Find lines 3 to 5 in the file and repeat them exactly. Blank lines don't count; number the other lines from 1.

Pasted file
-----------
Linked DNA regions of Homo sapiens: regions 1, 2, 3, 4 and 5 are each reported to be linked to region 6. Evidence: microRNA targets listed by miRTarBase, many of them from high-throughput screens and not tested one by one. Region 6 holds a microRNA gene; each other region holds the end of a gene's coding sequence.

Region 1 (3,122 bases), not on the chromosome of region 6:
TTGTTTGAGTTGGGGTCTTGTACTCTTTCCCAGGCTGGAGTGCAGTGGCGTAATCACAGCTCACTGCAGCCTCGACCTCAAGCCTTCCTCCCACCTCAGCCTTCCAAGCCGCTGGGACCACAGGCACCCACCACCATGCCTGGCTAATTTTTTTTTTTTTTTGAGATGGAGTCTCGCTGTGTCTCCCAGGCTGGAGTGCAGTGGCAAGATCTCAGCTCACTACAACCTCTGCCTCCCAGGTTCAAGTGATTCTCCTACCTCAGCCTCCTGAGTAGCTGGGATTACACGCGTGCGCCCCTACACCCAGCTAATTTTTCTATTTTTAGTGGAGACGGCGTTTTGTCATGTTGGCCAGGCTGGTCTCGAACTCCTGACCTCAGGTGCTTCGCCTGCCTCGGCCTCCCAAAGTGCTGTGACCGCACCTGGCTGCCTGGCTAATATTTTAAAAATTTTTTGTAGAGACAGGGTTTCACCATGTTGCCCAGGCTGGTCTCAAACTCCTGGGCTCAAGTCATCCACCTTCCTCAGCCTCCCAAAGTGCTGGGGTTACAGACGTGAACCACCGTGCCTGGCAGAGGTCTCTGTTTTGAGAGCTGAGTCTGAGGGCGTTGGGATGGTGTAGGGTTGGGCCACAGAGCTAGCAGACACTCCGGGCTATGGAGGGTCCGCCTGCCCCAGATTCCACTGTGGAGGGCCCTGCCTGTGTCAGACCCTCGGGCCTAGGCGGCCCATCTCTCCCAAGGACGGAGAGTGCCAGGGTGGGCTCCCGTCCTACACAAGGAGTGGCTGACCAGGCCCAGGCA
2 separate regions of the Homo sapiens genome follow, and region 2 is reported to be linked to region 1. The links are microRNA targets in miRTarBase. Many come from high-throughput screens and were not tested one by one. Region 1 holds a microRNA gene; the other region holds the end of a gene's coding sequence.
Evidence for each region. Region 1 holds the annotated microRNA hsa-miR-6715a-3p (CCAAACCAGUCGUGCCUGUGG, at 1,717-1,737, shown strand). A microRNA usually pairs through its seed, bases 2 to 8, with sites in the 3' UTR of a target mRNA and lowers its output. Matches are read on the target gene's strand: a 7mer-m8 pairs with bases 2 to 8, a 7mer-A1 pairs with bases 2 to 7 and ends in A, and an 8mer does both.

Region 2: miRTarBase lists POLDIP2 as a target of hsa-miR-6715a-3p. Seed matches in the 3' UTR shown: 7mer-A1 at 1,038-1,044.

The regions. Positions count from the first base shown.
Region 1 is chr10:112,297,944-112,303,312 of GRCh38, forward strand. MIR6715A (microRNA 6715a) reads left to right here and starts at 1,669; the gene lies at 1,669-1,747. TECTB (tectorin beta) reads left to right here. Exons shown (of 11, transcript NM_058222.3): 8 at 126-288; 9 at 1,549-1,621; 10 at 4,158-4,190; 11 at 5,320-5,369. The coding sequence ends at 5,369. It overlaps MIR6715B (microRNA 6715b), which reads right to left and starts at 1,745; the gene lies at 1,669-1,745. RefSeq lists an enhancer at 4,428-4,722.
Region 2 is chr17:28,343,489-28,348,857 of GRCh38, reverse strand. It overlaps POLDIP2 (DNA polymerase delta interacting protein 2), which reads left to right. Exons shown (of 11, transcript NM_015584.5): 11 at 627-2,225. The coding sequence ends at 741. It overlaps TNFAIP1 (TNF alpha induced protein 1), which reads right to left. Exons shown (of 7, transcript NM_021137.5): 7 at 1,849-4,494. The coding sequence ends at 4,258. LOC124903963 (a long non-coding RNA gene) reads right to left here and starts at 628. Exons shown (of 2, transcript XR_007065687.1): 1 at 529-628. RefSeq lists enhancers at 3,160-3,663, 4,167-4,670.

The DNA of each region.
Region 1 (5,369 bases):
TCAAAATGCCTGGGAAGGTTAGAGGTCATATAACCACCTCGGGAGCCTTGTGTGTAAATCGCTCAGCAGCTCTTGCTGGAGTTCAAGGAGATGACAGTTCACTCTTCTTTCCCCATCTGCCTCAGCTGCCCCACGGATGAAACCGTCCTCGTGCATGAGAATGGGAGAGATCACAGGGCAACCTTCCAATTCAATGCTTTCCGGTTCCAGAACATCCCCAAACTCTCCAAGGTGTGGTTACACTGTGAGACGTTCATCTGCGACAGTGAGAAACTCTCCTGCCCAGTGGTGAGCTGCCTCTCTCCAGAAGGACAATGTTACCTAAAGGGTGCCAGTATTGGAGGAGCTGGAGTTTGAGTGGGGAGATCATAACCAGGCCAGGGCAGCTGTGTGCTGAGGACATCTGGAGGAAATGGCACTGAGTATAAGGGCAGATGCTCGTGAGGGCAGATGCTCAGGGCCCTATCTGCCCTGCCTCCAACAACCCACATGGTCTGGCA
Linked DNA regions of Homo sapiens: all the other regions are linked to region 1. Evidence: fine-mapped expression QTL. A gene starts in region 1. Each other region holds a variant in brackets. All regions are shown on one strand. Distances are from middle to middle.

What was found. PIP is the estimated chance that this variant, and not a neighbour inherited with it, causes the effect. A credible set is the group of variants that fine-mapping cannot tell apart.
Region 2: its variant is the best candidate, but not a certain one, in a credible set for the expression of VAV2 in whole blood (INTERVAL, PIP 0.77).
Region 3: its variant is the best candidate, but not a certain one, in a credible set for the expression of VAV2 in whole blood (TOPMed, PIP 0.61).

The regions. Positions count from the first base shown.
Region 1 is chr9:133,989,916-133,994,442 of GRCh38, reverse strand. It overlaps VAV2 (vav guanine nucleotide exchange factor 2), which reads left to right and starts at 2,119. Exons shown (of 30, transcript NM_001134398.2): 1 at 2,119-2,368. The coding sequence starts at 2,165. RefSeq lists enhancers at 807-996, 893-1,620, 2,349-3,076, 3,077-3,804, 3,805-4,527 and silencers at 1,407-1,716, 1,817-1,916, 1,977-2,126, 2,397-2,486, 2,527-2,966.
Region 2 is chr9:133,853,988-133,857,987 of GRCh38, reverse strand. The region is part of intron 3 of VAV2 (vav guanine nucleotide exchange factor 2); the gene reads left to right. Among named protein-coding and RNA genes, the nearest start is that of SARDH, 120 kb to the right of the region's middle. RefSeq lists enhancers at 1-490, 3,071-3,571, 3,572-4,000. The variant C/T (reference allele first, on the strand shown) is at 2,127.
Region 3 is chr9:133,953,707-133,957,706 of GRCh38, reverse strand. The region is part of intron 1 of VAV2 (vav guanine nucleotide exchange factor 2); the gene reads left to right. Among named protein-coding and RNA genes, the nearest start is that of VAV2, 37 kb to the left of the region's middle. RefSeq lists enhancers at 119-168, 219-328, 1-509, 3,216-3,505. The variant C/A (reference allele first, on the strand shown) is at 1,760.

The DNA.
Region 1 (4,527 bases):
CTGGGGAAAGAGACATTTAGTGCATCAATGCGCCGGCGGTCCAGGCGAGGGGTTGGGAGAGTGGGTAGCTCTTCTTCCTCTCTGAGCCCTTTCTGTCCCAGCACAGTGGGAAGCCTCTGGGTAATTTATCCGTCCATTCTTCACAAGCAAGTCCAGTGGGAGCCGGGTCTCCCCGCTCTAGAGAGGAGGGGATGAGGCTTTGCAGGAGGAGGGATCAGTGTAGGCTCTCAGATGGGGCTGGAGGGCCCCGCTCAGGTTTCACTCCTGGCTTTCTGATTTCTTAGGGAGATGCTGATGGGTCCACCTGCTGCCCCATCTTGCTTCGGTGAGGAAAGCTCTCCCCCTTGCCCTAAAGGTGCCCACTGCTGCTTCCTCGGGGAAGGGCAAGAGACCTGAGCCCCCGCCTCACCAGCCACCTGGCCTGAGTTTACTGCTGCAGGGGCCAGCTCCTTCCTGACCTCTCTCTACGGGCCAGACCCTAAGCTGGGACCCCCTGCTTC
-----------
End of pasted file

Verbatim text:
TTGTTTGAGTTGGGGTCTTGTACTCTTTCCCAGGCTGGAGTGCAGTGGCGTAATCACAGCTCACTGCAGCCTCGACCTCAAGCCTTCCTCCCACCTCAGCCTTCCAAGCCGCTGGGACCACAGGCACCCACCACCATGCCTGGCTAATTTTTTTTTTTTTTTGAGATGGAGTCTCGCTGTGTCTCCCAGGCTGGAGTGCAGTGGCAAGATCTCAGCTCACTACAACCTCTGCCTCCCAGGTTCAAGTGATTCTCCTACCTCAGCCTCCTGAGTAGCTGGGATTACACGCGTGCGCCCCTACACCCAGCTAATTTTTCTATTTTTAGTGGAGACGGCGTTTTGTCATGTTGGCCAGGCTGGTCTCGAACTCCTGACCTCAGGTGCTTCGCCTGCCTCGGCCTCCCAAAGTGCTGTGACCGCACCTGGCTGCCTGGCTAATATTTTAAAAATTTTTTGTAGAGACAGGGTTTCACCATGTTGCCCAGGCTGGTCTCAAACTCCTGGGCTCAAGTCATCCACCTTCCTCAGCCTCCCAAAGTGCTGGGGTTACAGACGTGAACCACCGTGCCTGGCAGAGGTCTCTGTTTTGAGAGCTGAGTCTGAGGGCGTTGGGATGGTGTAGGGTTGGGCCACAGAGCTAGCAGACACTCCGGGCTATGGAGGGTCCGCCTGCCCCAGATTCCACTGTGGAGGGCCCTGCCTGTGTCAGACCCTCGGGCCTAGGCGGCCCATCTCTCCCAAGGACGGAGAGTGCCAGGGTGGGCTCCCGTCCTACACAAGGAGTGGCTGACCAGGCCCAGGCA
2 separate regions of the Homo sapiens genome follow, and region 2 is reported to be linked to region 1. The links are microRNA targets in miRTarBase. Many come from high-throughput screens and were not tested one by one. Region 1 holds a microRNA gene; the other region holds the end of a gene's coding sequence.
Evidence for each region. Region 1 holds the annotated microRNA hsa-miR-6715a-3p (CCAAACCAGUCGUGCCUGUGG, at 1,717-1,737, shown strand). A microRNA usually pairs through its seed, bases 2 to 8, with sites in the 3' UTR of a target mRNA and lowers its output. Matches are read on the target gene's strand: a 7mer-m8 pairs with bases 2 to 8, a 7mer-A1 pairs with bases 2 to 7 and ends in A, and an 8mer does both.